The focus on improving interchanges, a key issue for passengers, resulted in improvements to 12 Bordeaux interchange points. The outcome of these and other initiatives has been a 20% increase in service kilometres, particularly during off-peak hours, evenings and weekends – which reflects the changing lifestyles of our passengers.

Keolis is one of the world’s leading operators of multimodal transport networks

Multimodal Transport in Australia and New Zealand

Keolis Downer started operating the multimodal transport network in Newcastle on 1 July 2017. It includes buses, ferries and light rail. This is the first multimodal public transport contract to be delegated to a private operator in Australia. Keolis Downer is focused on improving the public transport network along with Transport for New South Wales, by;
  • Enhancing passenger signage
  • Redesigning the bus network
  • Increasing service frequency and reliability
  • Providing a better overall passenger experience.

The Gold Coast Light Rail, G:link, has seen the unprecedented cooperation of three levels of Government, in addition to greater coordination between transport modes. The introduction of light rail to the Gold Coast in 2014 facilitated the redesign of the bus network, ensuring cooperation between modes of transport and a seamless experience for passengers. There are now more bus services and extended hours with an increased frequency of services. Keolis Downer’s expertise has also been applied to interchange points. The Broadbeach South light rail and bus interchange is an example of what can be achieved when multimodal solutions are well planned.

In Melbourne, a similar positive outcome has been achieved by Keolis Downer, with a combined tram and bus platform stop recently created outside the Crown entertainment complex in Clarendon Street, Southbank. This is the only place on the network where buses and trams set down passengers at the same stop infrastructure. It is a small example of how thinking in a multimodal manner has led to a better customer outcome while maximising the use of a refurbished transport asset.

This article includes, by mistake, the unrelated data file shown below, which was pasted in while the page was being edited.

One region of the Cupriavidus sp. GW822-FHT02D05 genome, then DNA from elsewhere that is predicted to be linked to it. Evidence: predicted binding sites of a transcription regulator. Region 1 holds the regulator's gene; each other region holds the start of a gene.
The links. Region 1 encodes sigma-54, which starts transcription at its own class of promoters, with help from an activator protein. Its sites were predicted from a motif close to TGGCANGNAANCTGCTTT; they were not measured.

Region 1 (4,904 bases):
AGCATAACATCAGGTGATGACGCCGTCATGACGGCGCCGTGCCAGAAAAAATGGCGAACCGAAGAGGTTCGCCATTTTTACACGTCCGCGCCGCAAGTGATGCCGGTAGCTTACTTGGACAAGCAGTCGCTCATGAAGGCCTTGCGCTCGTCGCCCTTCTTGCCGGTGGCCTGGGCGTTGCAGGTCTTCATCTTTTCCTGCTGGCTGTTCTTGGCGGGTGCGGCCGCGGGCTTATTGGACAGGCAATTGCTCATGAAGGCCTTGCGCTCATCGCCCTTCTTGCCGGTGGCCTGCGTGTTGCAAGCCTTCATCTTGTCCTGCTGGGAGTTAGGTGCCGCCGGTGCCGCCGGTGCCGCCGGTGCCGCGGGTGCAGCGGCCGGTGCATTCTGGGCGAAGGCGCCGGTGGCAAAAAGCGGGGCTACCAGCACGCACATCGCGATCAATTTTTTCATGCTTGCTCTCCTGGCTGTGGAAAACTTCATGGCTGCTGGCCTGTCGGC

The entrepreneurial Keolis Downer team in South Australia has been operating the demand responsive service Dial-a-Ride for many years, for people in Victor Harbour, Murray Bridge, Gawler, and the Barossa. This service is being enhanced to use the latest technology and offer better customer outcomes. In Mount Barker, Keolis Downer has been trialing a very successful On Demand service with nearly 2000 passengers per week.

The massive current and planned investment in transport infrastructure in Australia will no doubt deliver some world-class assets. To ensure that such quality infrastructure is fully utilised, we need to collectively focus on improving transport interchanges, passenger information and network planning.

Taking Passengers from Start to Finish

The first and last mile of a passenger’s journey is often the site of the poorest outcomes. This is where the responsibility of the public transport authority and operator ends, and that of the councils begin. In addition to providing appropriate lighting, clear signage and digital tools to facilitate the door-to-door journey, operators have to be innovative and provide the right mobility solution to make public transport more accessible.

First and last mile connectivity is a key component of the integrated network, yet it is often overlooked. To avoid this, we need to embrace new governance models to factor in all network planning and to identify the responsible parties.

Around the world, no other operator has as much proven experience in;

  • Designing integrated networks
  • Managing multimodal contracts
  • Creating and managing intermodal hubs and interchanges
  • Delivering ‘last mile’ solutions on behalf of the public transport authority or local Government